The Black Hawk helicopter orbited the campus at about 500' AGL [Above Ground Level], clearly inspecting where it was thinking of landing. With two exceptions, the guard force was on normal alert status for 0900 on a weekday morning. I had issued strict instructions that no one was to point anything at the nice helicopter. Marines _always_ shoot back and have been known to shoot first.

Just about anything might come out of the helicopter, so I had ordered Mo to escort a scavenging party off campus and Brooke to take the day off locked into my quarters in a data center cage. I felt that they were the most vulnerable to being drafted - both were extremely competent and had very specialized training and skills.

At the turn-around we had retasked as a helipad, I waited with two guards, one firefighter, one contractor technician (wearing her Fire Captain hat), the executive assistant to the Site Executive, and a sales representative who thought he was in charge. I was OK with that for now.

The rotors flared and the door gunner pointed his minigun at us.

Fucking rude.

Also the other reason I had my key players on the bench. Damned if I would let one little mishap -- such as pressing down on a butterfly trigger -- deprive us of our defenses.

The fire captain, Janine, waved angrily. She had at her feet a coil of aircraft cable tied off to a crowbar - we had no Halligan bars and keenly felt the lack - and I could read her thought as clearly as if she had spoke out loud.

'If that asshole hoses us down I am going to throw this crowbar right through his rotors and find out if the Jesus Nut or the axle of my brush truck snaps first."

Officially of course, she was there in the unlikely event of a crash landing. The rotors whipped the air into us, but not grit as we had watered the pad down in advance.

Prior planning had saved all our lives so many times that it was now second nature. To my relief, the door gunner angrily yanked his barrel upwards and fumbled with it - hopefully putting it on safe, but no longer muzzling us.

I'd shot people and beat up subordinates for less. So I pasted a grin on my face as several men in Marine camo dismounted and walked briskly towards us.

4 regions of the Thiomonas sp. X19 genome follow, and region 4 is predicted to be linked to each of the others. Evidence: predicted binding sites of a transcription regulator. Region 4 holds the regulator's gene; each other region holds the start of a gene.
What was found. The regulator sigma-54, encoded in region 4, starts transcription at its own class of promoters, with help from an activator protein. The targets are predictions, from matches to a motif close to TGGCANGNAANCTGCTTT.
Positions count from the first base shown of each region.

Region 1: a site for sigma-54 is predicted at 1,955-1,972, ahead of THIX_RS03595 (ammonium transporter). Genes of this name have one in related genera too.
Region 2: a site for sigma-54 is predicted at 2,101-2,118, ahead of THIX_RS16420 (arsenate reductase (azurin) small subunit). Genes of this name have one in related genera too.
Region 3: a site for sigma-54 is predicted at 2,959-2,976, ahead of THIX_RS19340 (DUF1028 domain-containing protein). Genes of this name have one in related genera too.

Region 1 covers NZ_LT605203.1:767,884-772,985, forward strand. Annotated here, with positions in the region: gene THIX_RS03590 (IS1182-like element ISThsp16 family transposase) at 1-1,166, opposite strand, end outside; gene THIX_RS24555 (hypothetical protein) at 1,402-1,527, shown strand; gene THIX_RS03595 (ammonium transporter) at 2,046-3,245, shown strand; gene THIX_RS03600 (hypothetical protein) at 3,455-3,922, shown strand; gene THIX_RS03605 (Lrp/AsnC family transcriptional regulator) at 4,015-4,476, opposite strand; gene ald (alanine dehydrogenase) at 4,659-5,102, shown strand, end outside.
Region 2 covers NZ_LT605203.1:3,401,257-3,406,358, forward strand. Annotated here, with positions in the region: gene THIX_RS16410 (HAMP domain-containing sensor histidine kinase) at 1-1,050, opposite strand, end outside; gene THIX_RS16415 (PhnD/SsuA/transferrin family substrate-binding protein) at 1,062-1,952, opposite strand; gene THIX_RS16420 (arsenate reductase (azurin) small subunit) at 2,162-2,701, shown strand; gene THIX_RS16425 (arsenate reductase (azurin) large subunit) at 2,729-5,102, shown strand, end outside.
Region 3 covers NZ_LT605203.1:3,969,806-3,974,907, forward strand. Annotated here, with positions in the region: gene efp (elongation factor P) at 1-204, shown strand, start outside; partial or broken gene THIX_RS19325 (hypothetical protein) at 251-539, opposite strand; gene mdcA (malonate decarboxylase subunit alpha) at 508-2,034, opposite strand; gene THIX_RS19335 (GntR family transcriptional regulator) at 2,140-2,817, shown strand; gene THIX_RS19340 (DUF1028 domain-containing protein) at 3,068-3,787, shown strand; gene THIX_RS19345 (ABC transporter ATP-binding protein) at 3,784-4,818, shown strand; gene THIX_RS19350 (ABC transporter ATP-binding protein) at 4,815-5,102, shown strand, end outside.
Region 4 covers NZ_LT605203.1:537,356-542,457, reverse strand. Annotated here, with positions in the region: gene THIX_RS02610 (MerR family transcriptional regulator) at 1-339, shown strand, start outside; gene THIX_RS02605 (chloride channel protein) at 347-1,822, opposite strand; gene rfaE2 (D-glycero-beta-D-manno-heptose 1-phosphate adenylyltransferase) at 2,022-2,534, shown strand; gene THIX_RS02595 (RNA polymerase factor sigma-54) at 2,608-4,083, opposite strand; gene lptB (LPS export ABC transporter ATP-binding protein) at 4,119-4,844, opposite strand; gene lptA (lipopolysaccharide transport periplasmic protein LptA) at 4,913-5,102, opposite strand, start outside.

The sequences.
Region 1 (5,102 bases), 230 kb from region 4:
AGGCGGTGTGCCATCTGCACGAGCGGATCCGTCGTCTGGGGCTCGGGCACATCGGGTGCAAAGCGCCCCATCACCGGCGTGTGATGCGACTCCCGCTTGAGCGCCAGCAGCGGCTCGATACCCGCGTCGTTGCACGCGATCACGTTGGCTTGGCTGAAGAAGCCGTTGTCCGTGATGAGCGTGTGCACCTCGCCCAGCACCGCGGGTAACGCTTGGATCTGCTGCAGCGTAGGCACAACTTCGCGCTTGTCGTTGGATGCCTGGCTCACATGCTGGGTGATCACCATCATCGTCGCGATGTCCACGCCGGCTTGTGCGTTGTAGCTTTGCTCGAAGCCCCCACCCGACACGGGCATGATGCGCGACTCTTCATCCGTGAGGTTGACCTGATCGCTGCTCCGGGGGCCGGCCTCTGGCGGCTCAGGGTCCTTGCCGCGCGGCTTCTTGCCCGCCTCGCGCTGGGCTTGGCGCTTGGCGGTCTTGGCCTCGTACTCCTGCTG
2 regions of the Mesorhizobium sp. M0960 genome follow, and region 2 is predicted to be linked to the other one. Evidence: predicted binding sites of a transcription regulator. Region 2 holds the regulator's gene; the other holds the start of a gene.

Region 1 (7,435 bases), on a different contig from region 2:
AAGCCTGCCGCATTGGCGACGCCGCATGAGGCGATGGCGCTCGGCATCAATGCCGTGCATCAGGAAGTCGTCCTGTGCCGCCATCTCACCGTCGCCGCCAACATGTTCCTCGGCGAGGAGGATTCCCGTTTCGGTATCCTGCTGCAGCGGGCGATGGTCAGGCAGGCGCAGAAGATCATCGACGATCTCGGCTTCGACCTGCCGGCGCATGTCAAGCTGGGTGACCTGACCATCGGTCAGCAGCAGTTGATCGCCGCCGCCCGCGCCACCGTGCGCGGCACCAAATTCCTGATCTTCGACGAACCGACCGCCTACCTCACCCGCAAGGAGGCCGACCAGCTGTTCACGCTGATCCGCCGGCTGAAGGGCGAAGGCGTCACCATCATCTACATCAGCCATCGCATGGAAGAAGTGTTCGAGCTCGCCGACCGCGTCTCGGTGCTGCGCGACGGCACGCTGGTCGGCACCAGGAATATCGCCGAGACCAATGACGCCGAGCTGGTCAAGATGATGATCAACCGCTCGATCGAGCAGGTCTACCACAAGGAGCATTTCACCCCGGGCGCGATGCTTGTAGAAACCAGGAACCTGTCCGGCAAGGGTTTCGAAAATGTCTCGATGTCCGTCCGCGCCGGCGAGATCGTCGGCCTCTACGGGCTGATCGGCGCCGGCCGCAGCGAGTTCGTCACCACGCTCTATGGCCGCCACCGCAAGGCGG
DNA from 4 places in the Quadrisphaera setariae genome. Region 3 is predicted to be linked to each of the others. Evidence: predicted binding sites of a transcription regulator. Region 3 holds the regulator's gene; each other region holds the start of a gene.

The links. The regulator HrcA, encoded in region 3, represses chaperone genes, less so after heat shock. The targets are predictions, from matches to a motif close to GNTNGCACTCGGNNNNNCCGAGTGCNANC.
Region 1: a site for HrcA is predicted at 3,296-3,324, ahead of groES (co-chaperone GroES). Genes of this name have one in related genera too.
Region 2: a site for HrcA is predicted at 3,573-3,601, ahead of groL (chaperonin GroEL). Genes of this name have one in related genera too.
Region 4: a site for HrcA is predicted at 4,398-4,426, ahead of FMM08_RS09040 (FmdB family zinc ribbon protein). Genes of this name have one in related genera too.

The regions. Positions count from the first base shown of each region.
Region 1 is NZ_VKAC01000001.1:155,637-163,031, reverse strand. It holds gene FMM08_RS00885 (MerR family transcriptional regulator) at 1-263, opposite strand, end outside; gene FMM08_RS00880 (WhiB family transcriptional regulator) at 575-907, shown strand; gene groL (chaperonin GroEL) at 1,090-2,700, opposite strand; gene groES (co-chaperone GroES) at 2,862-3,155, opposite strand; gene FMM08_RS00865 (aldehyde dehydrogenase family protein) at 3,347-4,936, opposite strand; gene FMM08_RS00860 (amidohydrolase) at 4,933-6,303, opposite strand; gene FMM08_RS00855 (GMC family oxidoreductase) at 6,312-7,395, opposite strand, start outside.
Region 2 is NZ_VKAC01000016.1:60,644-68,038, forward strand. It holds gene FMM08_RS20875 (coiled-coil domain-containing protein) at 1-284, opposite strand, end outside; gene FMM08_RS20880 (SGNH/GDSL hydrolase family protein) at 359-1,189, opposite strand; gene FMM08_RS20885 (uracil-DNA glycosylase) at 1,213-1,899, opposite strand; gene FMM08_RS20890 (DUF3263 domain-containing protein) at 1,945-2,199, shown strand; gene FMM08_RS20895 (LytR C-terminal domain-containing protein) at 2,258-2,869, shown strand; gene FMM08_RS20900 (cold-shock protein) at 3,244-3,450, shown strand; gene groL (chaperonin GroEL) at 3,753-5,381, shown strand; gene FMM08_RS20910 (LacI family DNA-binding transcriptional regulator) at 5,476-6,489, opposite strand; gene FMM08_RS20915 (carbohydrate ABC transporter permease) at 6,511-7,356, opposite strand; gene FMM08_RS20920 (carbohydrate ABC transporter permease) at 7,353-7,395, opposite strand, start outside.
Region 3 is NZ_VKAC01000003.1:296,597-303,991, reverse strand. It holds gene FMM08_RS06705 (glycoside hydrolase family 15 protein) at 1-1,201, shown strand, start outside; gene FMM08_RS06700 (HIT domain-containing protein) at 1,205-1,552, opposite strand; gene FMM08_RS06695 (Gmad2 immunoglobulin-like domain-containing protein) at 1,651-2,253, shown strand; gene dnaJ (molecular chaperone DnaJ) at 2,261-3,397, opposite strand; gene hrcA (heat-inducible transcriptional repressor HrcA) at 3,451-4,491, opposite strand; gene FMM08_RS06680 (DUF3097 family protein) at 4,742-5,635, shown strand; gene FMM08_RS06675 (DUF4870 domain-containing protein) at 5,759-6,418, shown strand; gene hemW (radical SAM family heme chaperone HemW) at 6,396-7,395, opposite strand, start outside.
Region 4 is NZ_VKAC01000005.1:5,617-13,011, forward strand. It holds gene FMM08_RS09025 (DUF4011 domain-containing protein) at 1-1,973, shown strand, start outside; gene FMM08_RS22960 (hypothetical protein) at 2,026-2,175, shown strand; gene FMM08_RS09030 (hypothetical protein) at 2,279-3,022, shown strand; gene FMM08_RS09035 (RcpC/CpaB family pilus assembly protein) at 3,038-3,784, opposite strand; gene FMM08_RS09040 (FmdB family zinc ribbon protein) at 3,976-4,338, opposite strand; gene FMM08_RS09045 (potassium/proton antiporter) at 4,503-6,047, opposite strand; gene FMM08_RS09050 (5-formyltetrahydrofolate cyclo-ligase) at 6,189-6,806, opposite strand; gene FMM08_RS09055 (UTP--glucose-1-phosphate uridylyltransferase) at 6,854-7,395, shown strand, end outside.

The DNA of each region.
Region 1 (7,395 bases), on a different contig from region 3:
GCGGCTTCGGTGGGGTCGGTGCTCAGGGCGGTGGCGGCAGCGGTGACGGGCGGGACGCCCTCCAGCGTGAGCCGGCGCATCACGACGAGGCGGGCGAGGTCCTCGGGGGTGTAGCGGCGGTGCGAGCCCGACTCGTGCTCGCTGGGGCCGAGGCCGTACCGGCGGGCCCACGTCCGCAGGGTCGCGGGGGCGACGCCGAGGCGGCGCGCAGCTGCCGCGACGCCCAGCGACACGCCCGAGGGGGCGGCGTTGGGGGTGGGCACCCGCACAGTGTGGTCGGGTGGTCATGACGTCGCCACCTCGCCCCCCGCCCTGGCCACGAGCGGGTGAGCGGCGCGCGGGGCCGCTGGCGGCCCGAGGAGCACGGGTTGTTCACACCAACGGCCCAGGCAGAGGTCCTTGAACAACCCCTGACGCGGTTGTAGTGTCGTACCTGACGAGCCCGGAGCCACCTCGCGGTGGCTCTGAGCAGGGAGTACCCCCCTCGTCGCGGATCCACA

drewkitty: (Default)
Mo and I were in the blast shed security and auditing inventory when the shed door banged open.

I turned and drew, then holstered when I saw that it was Legal One. Mo didn't care who it was, he went hands on and pushed my client right out the door, shouting "No! No!"

I followed as Mo kept pushing him backward on the path. He was too shocked to react. Then I saw what Mo had seen, and my bladder cut loose as my knees gave way and my vision grayed.

I took two deep breaths and verbalized after each, "No! Get back! Danger!" On the third breath I blurted out, "No radio or phones! Ever! Back behind the red line, sir, right now. Right now!"

As we crossed the literal red line of used brick set on the ground marking a fifty foot radius from the shed, I would have pissed myself again if I'd had anything left.

His radio crackled and I took it from him, putting my body between the antenna and the shed.

"Control, this is Echo 18 actual. Do you have emergency traffic?"

"Negative, Legal One is looking for you and headed to the shed."

The golf cart rumbled into view down the path to the shed, with the reaction team on board. Obviously responding to same.

"Copy. Legal One is with me and Bravo 2. Break. Cancel response to the shed, word of the day is Hightower. Control confirm."

"Control to React Two, 10-19, Code 4."

"React Two copies." The electric golf cart made a U-turn - neat trick on a narrow path - and rumbled back up the hollow.

The demo shed was set in a small valley, a hollow between two hills, for many tolerably obvious reasons.

"Echo 18 to Control, I will be off radio for a half hour. Use the shed emergency strobe if you need me for an emergency. Out."